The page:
While it may be fair to say that much has been written on this subject, and that parents and educators have been coming to terms with the digital risks and rewards for youth for much of the last decade or so, Crocker’s book offers an important new perspective.
Her approach emphasizes the development of good digital citizenship, rather than focusing solely on online risks and danger.
This approach is an empowering one for youth and their parents and caregivers. As the title states, this is a book about fostering digital life skills and is, according the book jacket, “for anyone who wants to be a positive guiding influence on the next generation of digital citizens.”
This is a key concept, as throughout the book Crocker underscores the importance of trusted adults as role models who not only demonstrate good digital citizenship in their own behaviour online (and off) but also design boundaries and impose limits around youth Internet use.
Crocker calls upon parents and teachers to work together to educate and inspire youth emerging as digital citizens. Nothing is more powerful than personal example.
To quote Crocker, “Digital citizenship requires self-regulation skills. As we live and work online, you’ve got to be able to regulate actions and emotions. And you’ve got to monitor your offline needs—social, physical, emotional, spiritual—and step away from screens as needed to live a healthy and productive life. But apps and devices are designed to keep us playing, engaging, and living online so it takes tremendous discipline and lots of practice to self-regulate in this way.”
From navigating tricky online relationships to learning how to identify fake news and bias to knowing when to step away from our screens and devices, the online environment is a challenging one for most mature adults. Add to that challenge the very reasonable expectation that we provide leadership and set an example for today’s youth, often without feeling fully skilled ourselves. Digital Life Skills for Youth is a much-needed practical resource to help us set youth up for digital success.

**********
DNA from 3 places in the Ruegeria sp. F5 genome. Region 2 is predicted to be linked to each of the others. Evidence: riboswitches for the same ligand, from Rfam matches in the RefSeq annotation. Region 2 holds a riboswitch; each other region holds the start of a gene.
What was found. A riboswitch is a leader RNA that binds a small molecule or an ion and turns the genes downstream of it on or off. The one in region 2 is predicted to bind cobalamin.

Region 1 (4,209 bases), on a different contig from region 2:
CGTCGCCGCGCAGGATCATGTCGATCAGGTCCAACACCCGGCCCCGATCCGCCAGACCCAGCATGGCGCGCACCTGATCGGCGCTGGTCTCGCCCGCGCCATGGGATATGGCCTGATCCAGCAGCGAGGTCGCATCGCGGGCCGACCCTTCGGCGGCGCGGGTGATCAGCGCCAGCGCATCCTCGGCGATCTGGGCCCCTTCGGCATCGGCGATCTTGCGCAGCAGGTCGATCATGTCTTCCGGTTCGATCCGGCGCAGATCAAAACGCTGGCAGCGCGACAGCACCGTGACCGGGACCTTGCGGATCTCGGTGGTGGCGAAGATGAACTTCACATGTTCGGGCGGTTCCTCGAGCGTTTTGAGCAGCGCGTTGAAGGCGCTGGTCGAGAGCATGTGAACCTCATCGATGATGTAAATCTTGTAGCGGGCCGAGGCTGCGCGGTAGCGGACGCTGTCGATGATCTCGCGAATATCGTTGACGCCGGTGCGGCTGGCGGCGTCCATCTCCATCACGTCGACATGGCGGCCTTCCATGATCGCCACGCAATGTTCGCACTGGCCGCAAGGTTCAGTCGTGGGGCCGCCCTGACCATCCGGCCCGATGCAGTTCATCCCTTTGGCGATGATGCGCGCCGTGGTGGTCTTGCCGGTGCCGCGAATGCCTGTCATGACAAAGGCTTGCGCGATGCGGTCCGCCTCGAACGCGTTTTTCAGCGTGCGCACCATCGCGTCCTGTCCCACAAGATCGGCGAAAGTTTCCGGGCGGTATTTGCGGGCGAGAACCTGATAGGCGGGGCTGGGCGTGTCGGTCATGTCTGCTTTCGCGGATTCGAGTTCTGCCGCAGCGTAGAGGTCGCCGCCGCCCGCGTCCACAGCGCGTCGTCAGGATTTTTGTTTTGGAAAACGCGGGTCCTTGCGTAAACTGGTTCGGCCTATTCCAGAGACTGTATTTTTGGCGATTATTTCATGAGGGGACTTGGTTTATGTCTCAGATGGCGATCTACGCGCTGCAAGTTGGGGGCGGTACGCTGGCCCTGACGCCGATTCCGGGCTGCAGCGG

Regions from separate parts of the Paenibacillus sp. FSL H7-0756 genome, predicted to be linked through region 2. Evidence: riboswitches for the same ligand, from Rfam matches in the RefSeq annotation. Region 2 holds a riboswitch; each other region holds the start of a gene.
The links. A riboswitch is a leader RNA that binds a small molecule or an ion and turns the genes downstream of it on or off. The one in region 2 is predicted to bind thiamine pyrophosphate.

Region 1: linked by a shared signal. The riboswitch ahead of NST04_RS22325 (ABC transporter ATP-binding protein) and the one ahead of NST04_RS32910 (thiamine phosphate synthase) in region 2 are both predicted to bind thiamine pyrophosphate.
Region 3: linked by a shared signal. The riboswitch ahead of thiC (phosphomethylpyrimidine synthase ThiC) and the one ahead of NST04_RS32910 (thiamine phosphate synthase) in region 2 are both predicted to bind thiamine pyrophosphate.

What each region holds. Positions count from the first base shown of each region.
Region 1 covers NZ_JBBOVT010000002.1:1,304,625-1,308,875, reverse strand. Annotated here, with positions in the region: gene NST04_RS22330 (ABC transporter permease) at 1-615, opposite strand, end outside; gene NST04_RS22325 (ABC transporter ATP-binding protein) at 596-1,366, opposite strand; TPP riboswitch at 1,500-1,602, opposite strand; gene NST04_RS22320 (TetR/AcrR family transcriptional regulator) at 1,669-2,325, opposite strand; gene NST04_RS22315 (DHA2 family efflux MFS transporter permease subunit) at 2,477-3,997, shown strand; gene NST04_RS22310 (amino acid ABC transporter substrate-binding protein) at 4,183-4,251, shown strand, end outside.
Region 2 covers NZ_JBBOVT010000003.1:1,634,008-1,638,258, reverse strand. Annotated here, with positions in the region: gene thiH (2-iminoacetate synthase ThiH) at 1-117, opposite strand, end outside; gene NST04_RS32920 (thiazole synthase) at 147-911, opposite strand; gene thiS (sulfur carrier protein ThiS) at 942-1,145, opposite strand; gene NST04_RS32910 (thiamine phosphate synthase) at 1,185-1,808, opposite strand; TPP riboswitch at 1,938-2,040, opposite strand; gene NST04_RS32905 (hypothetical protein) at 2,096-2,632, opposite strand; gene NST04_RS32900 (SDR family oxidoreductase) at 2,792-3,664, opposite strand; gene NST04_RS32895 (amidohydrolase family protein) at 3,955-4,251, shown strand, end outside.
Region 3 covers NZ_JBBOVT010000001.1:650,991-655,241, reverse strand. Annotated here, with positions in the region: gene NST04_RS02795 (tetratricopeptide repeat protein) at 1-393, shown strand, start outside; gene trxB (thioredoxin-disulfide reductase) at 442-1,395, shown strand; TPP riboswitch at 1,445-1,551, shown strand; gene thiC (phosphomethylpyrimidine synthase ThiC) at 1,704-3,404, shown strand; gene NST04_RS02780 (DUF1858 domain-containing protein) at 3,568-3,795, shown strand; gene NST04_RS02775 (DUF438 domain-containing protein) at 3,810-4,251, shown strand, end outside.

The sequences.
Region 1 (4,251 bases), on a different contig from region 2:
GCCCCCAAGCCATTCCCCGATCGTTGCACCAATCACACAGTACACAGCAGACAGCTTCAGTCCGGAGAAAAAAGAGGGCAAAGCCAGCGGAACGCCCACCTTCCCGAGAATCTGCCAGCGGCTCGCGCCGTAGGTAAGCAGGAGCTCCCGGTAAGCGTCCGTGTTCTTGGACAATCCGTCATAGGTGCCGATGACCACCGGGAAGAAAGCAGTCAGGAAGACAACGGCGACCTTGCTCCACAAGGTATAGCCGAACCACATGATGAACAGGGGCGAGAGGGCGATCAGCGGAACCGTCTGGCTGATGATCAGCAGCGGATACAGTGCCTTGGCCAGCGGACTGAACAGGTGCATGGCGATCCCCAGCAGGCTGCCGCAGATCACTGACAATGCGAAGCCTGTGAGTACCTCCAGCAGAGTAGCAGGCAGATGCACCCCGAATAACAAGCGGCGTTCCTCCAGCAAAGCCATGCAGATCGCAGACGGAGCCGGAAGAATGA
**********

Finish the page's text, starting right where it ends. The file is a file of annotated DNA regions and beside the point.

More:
Crocker does not ignore the very real online perils of the Internet such as cyberbullying, identity theft, child pornography, and potential tech addiction, offering tools, solutions and guidance to parents, guardians and educators to enable youth to safely navigate these issues. At the same time, she illustrates the importance of digital savvy as an ongoing life skill, one that youth need to be taught, in much the same way as they are taught other basic skills. Digital Life Skills for Youth is an easy-to-follow guide that covers core digital skills such as reputation management, time management, and online privacy and includes sections on social skills, study skills, mental wellness, and overall digital citizenship. The book includes a downloadable resource kit, worksheets, and a very handy texting dictionary.
Crocker herself is available for presentations and workshops on this topic and can be found at angelacrocker.com.
Vicki McLeod is an author, TEDx speaker, and award-winning entrepreneur. She is a business and personal coach and consultant. Follow her on Facebook, Twitter, and Instagram or find her at www.vickimcleod.com.This article was first published in the Maple Ridge News.